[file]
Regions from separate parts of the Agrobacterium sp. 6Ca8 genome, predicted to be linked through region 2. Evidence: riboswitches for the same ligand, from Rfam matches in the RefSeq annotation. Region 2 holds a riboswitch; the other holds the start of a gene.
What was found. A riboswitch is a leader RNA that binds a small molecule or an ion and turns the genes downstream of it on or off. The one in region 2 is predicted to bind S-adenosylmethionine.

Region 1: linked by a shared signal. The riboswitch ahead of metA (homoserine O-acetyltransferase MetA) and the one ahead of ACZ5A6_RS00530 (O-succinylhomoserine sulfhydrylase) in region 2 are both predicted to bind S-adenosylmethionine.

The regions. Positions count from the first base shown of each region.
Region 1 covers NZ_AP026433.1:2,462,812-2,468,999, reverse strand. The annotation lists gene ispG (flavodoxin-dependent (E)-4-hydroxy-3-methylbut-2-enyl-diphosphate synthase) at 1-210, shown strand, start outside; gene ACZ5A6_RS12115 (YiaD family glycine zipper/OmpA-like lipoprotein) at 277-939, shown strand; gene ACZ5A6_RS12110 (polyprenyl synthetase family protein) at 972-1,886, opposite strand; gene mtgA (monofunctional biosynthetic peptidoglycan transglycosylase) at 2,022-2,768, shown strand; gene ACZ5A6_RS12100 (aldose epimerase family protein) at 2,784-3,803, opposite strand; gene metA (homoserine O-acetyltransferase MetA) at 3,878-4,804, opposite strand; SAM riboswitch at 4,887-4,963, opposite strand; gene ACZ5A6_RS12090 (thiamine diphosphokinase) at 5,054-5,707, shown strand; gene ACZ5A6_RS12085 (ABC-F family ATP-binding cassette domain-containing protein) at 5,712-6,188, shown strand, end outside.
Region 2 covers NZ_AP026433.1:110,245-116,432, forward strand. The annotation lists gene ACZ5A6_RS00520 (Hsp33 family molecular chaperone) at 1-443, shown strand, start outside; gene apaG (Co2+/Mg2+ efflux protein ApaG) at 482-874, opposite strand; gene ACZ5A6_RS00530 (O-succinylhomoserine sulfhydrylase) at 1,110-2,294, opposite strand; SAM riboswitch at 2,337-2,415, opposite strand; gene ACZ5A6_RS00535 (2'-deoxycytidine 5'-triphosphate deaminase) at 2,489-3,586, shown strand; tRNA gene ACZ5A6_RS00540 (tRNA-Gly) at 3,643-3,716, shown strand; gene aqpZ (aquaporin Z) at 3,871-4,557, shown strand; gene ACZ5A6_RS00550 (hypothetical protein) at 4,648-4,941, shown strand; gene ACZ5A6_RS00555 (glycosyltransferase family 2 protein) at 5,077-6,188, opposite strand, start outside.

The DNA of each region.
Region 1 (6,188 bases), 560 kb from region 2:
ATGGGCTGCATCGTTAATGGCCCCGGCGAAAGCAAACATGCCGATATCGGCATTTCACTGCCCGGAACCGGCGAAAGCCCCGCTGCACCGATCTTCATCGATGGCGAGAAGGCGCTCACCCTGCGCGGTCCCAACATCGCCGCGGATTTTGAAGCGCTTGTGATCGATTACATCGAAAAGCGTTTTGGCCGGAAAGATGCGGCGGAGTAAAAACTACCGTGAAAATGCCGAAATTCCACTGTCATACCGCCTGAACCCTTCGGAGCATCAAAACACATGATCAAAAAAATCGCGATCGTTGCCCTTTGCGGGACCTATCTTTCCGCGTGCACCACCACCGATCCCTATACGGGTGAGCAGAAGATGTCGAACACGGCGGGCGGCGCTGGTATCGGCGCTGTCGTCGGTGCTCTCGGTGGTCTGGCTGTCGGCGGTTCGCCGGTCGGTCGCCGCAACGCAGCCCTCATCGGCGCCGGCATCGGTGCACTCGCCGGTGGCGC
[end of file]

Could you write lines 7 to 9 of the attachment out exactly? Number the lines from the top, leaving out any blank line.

The DNA of each region.
Region 1 (6,188 bases), 560 kb from region 2:
ATGGGCTGCATCGTTAATGGCCCCGGCGAAAGCAAACATGCCGATATCGGCATTTCACTGCCCGGAACCGGCGAAAGCCCCGCTGCACCGATCTTCATCGATGGCGAGAAGGCGCTCACCCTGCGCGGTCCCAACATCGCCGCGGATTTTGAAGCGCTTGTGATCGATTACATCGAAAAGCGTTTTGGCCGGAAAGATGCGGCGGAGTAAAAACTACCGTGAAAATGCCGAAATTCCACTGTCATACCGCCTGAACCCTTCGGAGCATCAAAACACATGATCAAAAAAATCGCGATCGTTGCCCTTTGCGGGACCTATCTTTCCGCGTGCACCACCACCGATCCCTATACGGGTGAGCAGAAGATGTCGAACACGGCGGGCGGCGCTGGTATCGGCGCTGTCGTCGGTGCTCTCGGTGGTCTGGCTGTCGGCGGTTCGCCGGTCGGTCGCCGCAACGCAGCCCTCATCGGCGCCGGCATCGGTGCACTCGCCGGTGGCGC